Houston Matters

Why are Fewer Death Sentences Being Handed Down in Texas?

Posted on · The Texas Coalition to Abolish the Death Penalty holds its annual conference this weekend in Houston. Harris County has been described in the past as the death penalty capital of the world because so many death sentences were once handed down here, but last year there were only two. We explore what’s behind that decline, […]

Houston Matters

How Likely is Another Constitutional Convention?

Posted on · Gov. Greg Abbott last week (Jan. 8, 2016) joined the ranks of Republicans pushing for the first U.S. Constitutional Convention in more than 200 years. He called on Texas to take the lead in pushing for numerous constitutional amendments that would give states power to ignore federal laws and override decisions made by the U.S. […]

Houston Matters

Why Do So Many Test Cases from Texas End Up at the Supreme Court?

Posted on · The U.S. Supreme Court last week (Dec. 8 and 9, 2015) heard oral arguments in two cases that stem from Texas. One, Evenwel v. Abbott, deals with how legislative districts are drawn – and it could have a profound effect on future elections. The other, Fisher v. University of Texas at Austin, deals with affirmative […]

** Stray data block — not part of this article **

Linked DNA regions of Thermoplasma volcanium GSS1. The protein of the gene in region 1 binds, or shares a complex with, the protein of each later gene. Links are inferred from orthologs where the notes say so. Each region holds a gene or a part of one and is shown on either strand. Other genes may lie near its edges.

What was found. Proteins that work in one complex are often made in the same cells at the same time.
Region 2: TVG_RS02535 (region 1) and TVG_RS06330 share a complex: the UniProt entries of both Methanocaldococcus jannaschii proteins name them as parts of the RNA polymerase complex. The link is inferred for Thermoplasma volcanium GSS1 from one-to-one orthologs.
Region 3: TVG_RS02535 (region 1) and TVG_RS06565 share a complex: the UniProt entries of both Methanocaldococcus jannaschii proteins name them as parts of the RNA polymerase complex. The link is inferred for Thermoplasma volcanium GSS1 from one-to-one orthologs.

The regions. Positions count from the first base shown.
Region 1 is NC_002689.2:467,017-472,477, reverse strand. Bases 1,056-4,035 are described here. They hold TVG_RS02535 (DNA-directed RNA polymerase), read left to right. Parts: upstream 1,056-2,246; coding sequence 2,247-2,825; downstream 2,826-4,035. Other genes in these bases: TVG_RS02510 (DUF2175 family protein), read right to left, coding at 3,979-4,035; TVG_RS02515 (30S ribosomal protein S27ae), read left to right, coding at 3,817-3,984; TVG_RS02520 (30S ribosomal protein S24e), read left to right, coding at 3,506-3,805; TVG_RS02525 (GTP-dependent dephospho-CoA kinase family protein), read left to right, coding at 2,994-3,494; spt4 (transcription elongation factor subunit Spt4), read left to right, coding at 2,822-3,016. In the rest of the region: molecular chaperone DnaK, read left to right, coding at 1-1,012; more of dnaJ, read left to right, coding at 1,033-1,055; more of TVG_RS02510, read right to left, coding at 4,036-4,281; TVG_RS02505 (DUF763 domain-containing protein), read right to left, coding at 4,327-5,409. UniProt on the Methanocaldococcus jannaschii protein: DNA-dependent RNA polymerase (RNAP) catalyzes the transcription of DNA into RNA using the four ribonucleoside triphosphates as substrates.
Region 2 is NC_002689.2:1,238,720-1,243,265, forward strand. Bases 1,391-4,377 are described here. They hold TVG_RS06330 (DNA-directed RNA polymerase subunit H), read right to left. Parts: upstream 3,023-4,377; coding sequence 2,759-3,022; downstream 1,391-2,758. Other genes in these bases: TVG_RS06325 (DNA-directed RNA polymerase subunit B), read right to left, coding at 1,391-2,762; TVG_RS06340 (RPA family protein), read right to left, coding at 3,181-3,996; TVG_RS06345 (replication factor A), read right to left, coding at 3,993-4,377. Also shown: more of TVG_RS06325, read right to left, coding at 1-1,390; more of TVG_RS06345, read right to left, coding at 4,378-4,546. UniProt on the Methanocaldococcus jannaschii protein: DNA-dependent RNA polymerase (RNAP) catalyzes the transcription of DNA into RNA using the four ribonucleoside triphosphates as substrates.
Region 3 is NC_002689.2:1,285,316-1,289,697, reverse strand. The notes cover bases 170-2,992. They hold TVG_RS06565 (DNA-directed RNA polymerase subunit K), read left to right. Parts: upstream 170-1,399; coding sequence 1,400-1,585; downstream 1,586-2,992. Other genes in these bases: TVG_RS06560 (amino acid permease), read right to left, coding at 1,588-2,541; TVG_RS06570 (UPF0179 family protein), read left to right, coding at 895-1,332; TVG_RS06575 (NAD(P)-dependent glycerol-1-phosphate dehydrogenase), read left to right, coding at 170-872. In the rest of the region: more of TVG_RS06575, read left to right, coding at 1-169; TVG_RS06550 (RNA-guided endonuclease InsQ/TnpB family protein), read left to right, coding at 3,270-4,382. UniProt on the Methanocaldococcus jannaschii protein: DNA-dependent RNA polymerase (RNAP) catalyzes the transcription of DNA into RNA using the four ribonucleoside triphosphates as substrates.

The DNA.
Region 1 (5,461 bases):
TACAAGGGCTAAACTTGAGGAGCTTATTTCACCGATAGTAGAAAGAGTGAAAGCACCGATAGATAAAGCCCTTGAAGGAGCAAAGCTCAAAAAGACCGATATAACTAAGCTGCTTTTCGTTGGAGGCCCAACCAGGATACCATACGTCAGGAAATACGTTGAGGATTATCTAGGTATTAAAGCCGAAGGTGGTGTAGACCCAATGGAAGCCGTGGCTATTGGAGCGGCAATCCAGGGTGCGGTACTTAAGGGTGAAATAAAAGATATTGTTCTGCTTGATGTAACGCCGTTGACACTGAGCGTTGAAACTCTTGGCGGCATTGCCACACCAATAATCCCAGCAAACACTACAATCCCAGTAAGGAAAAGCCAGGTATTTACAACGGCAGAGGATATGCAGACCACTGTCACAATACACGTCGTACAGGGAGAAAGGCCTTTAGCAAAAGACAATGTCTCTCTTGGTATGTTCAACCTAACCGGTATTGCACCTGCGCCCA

Houston Matters

Who Has Authority to Accept or Refuse Refugees?

Posted on · Nine more Syrian refugees are scheduled to arrive here in Houston today, after U.S. District Judge David Godbey Wednesday denied Texas Attorney General Ken Paxton's request for an emergency order blocking them. Paxton submitted then withdrew a similar request last week. The Attorney General's back-and-forth actions are not, of course, the only mixed messages coming […]

Houston Matters

What Would UT Expansion in Houston Mean for Local Universities?

Posted on · Earlier this month, the University of Texas announced plans to buy land to build an ‘intellectual hub' here in Houston. The Houston Chronicle reported that UT Chancellor William McRaven wants the land to create a sort of collaboration and research center to bring new investment into Houston. However, the University of Houston is concerned that […]

Houston Matters

Do Changes to Council Elections in Pasadena Disenfranchise Latinos?

Posted on · The City of Pasadena has changed the way it elects city council members. But the new approach has not been welcomed by some who believe the change has diluted the minority vote. We hear from an attorney representing plaintiffs in a lawsuit against the city. We also talk over the legal implications of the change […]

Houston Matters

What Should Be the 28th Amendment?

Posted on · There are 27 Amendments to the U.S. Constitution. The first ten, of course, are the Bill of Rights, which address matters ranging from speech to religion to guns. The other seventeen amendments include one dedicated to abolishing slavery, others ensure voting rights, one establishes prohibition, another repeals it. From time to time, citizens call for […]

Houston Matters

How Will Recent Supreme Court Rulings Affect Texas?

Posted on · The U.S. Supreme Court issued the last of its opinions for this term on Monday. Many of the High Court’s decisions this term carry big implications for the nation — and for the state of Texas in particular. Among the highlights: the court determined bans on same-sex marriage were unconstitutional, that health care subsidies acquired […]